Ontario putting money to making more autism services available


TORONTO — Ontario is putting more than $62 million in its autism budget this year to make services more available, as the province works to shore up its delayed revamp of the program.

The government is expected to announce this afternoon that the money will go toward initiatives such as grants for service providers to hire new clinical staff, increase hours for existing staff, and travel to serve kids in rural or remote communities.

Families and providers have said that there has been a diminished capacity over the past two years – with less service able to be offered even as the wait list grows.

The government tried to roll out a new autism program in February 2019, but scrapped it after it sparked outrage among parents because it capped funding at amounts families said would be too small for many, and made it based on age rather than needs.

After that plan failed, the government pledged to launch a new autism services program in April 2020 but announced in late 2019 that it would instead be phased in over two years.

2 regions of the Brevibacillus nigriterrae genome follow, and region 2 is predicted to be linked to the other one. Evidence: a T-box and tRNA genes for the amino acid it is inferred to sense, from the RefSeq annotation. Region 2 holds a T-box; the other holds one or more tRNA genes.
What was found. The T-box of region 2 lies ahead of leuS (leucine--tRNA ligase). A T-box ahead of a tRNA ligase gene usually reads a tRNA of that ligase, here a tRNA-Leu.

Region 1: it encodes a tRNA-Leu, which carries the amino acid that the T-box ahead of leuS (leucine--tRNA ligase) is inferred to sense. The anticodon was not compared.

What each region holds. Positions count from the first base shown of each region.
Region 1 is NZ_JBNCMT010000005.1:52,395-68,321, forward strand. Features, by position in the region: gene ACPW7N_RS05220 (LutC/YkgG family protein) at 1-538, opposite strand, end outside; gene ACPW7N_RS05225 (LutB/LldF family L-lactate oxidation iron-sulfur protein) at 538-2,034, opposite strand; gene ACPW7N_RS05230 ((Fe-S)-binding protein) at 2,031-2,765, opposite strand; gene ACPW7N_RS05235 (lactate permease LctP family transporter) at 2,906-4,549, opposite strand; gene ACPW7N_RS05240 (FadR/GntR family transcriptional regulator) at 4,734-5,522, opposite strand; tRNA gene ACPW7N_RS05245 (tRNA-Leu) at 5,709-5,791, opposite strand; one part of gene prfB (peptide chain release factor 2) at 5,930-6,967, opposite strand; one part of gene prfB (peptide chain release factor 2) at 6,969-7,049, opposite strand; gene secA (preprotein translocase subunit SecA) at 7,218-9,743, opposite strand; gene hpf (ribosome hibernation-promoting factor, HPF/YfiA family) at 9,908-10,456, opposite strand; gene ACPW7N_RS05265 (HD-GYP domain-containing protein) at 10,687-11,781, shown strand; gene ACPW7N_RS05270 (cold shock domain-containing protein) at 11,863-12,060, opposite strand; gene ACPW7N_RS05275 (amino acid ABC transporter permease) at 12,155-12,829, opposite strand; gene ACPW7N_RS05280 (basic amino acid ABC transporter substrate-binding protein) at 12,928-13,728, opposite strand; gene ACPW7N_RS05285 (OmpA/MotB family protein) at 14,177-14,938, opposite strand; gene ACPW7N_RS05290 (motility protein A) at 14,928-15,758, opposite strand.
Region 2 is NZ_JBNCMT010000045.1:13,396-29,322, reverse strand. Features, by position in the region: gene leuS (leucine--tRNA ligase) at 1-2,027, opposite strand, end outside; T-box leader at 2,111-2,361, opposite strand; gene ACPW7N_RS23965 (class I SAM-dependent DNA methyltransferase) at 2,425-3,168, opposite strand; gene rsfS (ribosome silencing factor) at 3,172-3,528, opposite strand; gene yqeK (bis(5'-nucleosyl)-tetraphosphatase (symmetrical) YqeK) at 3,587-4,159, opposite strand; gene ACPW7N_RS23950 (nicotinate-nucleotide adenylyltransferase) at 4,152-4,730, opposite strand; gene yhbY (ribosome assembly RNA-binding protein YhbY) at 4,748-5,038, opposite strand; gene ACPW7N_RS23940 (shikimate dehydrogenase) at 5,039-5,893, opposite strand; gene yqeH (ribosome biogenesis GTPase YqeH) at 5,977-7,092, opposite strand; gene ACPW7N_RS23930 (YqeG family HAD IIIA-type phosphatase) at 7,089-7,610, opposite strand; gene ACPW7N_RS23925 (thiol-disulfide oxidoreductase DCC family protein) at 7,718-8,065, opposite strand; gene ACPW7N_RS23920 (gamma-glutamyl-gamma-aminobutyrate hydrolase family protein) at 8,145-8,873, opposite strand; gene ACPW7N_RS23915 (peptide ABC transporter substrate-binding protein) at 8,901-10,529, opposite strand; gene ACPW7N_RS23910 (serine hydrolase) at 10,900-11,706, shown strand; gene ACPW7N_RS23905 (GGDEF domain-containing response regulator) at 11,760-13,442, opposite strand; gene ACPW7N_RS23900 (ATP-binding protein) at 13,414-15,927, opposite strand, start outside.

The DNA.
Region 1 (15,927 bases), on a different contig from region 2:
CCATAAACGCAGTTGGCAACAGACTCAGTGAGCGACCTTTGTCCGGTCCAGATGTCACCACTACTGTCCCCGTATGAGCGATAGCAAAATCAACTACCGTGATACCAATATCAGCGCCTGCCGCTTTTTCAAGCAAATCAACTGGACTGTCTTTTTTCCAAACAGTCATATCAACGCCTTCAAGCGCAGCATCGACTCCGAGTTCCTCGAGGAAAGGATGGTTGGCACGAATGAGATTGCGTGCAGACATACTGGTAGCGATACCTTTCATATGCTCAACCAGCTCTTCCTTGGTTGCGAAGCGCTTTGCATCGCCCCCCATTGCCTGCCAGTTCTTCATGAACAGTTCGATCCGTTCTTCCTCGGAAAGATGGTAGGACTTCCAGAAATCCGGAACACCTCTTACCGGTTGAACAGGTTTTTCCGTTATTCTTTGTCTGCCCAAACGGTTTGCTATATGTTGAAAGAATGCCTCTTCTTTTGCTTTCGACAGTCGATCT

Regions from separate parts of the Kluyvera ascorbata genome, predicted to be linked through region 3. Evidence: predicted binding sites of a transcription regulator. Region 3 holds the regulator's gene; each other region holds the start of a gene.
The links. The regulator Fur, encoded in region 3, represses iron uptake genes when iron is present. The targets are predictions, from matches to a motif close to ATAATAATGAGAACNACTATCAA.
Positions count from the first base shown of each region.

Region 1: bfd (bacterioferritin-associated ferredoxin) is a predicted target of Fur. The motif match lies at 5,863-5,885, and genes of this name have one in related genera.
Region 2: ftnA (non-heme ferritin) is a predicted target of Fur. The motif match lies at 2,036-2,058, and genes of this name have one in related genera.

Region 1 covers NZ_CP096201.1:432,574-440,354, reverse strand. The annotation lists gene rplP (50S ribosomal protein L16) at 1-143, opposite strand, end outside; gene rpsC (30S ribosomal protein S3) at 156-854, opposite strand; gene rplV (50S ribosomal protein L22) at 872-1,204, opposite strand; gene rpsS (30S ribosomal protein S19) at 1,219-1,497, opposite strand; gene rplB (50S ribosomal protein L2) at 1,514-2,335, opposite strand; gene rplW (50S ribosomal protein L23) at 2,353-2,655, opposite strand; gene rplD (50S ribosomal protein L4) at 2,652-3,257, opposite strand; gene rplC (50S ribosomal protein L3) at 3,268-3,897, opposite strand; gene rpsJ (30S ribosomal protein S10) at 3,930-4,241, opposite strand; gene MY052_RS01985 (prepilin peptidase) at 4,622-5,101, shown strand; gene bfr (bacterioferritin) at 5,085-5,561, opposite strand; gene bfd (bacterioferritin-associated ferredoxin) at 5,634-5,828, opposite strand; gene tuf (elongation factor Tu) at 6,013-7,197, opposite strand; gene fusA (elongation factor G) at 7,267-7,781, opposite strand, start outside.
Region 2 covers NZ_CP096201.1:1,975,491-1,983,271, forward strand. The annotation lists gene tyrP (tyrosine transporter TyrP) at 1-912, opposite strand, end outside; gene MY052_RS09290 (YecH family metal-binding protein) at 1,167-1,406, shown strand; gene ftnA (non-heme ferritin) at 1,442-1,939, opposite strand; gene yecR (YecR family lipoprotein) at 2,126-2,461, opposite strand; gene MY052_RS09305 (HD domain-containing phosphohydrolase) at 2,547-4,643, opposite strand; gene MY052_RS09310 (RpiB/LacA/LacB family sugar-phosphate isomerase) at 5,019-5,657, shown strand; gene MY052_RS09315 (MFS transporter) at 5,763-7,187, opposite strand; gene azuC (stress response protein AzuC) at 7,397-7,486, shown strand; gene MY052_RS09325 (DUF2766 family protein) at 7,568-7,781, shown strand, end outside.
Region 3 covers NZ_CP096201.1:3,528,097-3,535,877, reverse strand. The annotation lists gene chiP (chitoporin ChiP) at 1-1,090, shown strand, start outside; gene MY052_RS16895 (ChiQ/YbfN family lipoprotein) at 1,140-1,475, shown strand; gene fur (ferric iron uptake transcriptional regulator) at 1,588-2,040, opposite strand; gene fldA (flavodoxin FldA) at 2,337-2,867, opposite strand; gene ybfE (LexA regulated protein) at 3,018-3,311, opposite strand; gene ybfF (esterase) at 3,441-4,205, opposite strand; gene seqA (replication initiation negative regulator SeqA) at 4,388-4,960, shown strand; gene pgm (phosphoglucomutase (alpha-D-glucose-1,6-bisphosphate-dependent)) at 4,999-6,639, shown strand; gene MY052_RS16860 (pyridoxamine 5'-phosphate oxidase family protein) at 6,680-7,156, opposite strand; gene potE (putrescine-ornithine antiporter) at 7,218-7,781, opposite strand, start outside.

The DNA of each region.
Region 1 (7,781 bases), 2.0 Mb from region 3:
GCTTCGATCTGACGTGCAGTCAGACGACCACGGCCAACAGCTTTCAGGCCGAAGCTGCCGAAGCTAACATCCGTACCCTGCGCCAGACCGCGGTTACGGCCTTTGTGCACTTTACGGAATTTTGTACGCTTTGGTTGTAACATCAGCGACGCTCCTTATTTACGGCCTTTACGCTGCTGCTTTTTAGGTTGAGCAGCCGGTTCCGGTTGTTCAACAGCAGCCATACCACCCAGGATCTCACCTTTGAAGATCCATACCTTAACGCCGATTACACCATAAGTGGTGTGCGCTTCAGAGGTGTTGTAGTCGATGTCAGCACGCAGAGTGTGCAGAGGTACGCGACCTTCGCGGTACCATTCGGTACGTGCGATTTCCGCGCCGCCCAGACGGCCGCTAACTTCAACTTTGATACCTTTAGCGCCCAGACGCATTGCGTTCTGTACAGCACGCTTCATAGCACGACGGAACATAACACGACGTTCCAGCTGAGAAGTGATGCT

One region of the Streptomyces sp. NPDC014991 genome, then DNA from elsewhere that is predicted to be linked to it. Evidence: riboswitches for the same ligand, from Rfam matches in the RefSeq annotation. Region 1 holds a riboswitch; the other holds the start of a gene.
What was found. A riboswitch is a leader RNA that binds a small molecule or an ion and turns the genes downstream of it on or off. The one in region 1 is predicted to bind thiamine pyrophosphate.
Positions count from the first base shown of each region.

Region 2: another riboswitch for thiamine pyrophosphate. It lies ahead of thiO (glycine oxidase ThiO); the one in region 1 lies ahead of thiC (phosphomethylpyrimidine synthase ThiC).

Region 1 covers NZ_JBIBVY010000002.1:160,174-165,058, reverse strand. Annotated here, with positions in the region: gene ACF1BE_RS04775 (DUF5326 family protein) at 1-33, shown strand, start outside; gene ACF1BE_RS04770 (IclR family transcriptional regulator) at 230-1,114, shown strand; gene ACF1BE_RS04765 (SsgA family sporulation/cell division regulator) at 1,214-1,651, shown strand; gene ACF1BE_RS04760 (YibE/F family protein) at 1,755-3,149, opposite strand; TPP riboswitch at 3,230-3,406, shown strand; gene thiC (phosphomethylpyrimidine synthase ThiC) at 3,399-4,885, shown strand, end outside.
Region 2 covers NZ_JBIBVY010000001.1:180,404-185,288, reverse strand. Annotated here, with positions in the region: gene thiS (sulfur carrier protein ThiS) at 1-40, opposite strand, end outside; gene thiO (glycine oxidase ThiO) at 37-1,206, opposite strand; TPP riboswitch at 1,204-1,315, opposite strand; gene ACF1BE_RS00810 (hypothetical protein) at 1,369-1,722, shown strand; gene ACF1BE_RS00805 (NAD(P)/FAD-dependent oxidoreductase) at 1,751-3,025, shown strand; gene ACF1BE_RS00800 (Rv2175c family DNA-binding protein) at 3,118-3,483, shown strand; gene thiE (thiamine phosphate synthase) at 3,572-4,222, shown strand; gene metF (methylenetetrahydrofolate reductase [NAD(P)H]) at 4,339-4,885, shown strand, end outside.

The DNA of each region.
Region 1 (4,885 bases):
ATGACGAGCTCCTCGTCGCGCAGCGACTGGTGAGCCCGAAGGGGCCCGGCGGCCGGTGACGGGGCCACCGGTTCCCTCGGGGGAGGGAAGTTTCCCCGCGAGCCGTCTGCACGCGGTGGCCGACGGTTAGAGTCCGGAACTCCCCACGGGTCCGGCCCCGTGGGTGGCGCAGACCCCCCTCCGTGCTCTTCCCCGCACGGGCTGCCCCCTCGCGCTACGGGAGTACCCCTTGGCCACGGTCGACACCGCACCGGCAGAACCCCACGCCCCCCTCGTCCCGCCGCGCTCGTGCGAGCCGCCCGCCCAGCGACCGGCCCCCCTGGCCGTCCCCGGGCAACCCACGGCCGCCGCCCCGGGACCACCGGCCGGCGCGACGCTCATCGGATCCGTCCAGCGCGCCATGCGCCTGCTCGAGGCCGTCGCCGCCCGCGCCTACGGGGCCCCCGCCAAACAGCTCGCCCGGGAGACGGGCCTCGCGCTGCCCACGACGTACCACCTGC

This spring the government started enrolling children in core services, with about 470 now participating.

Children, Community and Social Services Minister Merrilee Fullerton said the capacity announcement is an example of how the government is working to transform the program.

“Expanding the workforce will further support the delivery of core clinical services under the new needs-based program, ensuring families can work with a clinician of their choice to develop a treatment plan based on their child’s individual needs and goals,” she said in a statement.

The announcement is part of the annual $600-million budget for the program, which was doubled following the 2019 controversy.

It also includes more training for service providers, including on Indigenous cultural competency and mental health. As well, it will include funding for pilot projects to add more service in the north.

The government said it is moving forward on its plan to regulate applied behaviour analysis as a separate profession, and is expanding the autism program provider list to include speech-language pathologists and occupational therapists.

Allison Jones, The Canadian Press


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